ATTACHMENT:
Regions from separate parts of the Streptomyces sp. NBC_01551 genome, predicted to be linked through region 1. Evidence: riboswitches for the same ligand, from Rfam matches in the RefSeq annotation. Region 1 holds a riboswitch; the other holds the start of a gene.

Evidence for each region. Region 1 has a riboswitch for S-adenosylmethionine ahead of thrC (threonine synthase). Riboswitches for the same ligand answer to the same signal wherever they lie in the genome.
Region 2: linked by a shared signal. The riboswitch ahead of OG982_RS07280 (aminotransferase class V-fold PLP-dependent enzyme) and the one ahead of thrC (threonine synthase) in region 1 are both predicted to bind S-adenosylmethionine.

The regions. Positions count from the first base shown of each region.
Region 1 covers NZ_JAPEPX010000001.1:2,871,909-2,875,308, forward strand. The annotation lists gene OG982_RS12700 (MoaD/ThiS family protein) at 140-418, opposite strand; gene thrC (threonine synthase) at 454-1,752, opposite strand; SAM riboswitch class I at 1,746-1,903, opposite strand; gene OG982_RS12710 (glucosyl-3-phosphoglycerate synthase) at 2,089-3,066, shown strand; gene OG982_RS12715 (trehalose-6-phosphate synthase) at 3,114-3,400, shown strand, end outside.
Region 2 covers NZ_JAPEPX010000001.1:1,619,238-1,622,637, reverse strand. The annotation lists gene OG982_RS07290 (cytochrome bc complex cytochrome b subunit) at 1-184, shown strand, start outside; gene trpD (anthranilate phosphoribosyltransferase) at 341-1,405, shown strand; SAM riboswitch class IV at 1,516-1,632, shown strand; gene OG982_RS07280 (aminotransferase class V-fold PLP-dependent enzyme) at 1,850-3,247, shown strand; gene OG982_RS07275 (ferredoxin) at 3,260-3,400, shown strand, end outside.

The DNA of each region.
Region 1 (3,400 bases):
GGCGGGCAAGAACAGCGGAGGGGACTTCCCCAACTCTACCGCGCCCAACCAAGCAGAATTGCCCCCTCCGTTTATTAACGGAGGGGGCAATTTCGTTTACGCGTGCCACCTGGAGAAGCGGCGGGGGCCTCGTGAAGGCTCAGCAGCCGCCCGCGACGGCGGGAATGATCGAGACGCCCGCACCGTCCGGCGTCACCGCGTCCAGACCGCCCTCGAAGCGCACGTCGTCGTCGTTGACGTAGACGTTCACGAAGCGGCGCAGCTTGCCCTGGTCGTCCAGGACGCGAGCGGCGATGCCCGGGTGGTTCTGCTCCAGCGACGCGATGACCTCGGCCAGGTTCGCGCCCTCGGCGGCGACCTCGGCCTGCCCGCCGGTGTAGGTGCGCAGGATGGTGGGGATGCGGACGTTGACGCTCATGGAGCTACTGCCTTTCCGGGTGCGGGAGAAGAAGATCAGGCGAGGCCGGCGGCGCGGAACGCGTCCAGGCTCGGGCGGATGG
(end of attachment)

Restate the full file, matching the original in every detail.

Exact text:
Regions from separate parts of the Streptomyces sp. NBC_01551 genome, predicted to be linked through region 1. Evidence: riboswitches for the same ligand, from Rfam matches in the RefSeq annotation. Region 1 holds a riboswitch; the other holds the start of a gene.

Evidence for each region. Region 1 has a riboswitch for S-adenosylmethionine ahead of thrC (threonine synthase). Riboswitches for the same ligand answer to the same signal wherever they lie in the genome.
Region 2: linked by a shared signal. The riboswitch ahead of OG982_RS07280 (aminotransferase class V-fold PLP-dependent enzyme) and the one ahead of thrC (threonine synthase) in region 1 are both predicted to bind S-adenosylmethionine.

The regions. Positions count from the first base shown of each region.
Region 1 covers NZ_JAPEPX010000001.1:2,871,909-2,875,308, forward strand. The annotation lists gene OG982_RS12700 (MoaD/ThiS family protein) at 140-418, opposite strand; gene thrC (threonine synthase) at 454-1,752, opposite strand; SAM riboswitch class I at 1,746-1,903, opposite strand; gene OG982_RS12710 (glucosyl-3-phosphoglycerate synthase) at 2,089-3,066, shown strand; gene OG982_RS12715 (trehalose-6-phosphate synthase) at 3,114-3,400, shown strand, end outside.
Region 2 covers NZ_JAPEPX010000001.1:1,619,238-1,622,637, reverse strand. The annotation lists gene OG982_RS07290 (cytochrome bc complex cytochrome b subunit) at 1-184, shown strand, start outside; gene trpD (anthranilate phosphoribosyltransferase) at 341-1,405, shown strand; SAM riboswitch class IV at 1,516-1,632, shown strand; gene OG982_RS07280 (aminotransferase class V-fold PLP-dependent enzyme) at 1,850-3,247, shown strand; gene OG982_RS07275 (ferredoxin) at 3,260-3,400, shown strand, end outside.

The DNA of each region.
Region 1 (3,400 bases):
GGCGGGCAAGAACAGCGGAGGGGACTTCCCCAACTCTACCGCGCCCAACCAAGCAGAATTGCCCCCTCCGTTTATTAACGGAGGGGGCAATTTCGTTTACGCGTGCCACCTGGAGAAGCGGCGGGGGCCTCGTGAAGGCTCAGCAGCCGCCCGCGACGGCGGGAATGATCGAGACGCCCGCACCGTCCGGCGTCACCGCGTCCAGACCGCCCTCGAAGCGCACGTCGTCGTCGTTGACGTAGACGTTCACGAAGCGGCGCAGCTTGCCCTGGTCGTCCAGGACGCGAGCGGCGATGCCCGGGTGGTTCTGCTCCAGCGACGCGATGACCTCGGCCAGGTTCGCGCCCTCGGCGGCGACCTCGGCCTGCCCGCCGGTGTAGGTGCGCAGGATGGTGGGGATGCGGACGTTGACGCTCATGGAGCTACTGCCTTTCCGGGTGCGGGAGAAGAAGATCAGGCGAGGCCGGCGGCGCGGAACGCGTCCAGGCTCGGGCGGATGG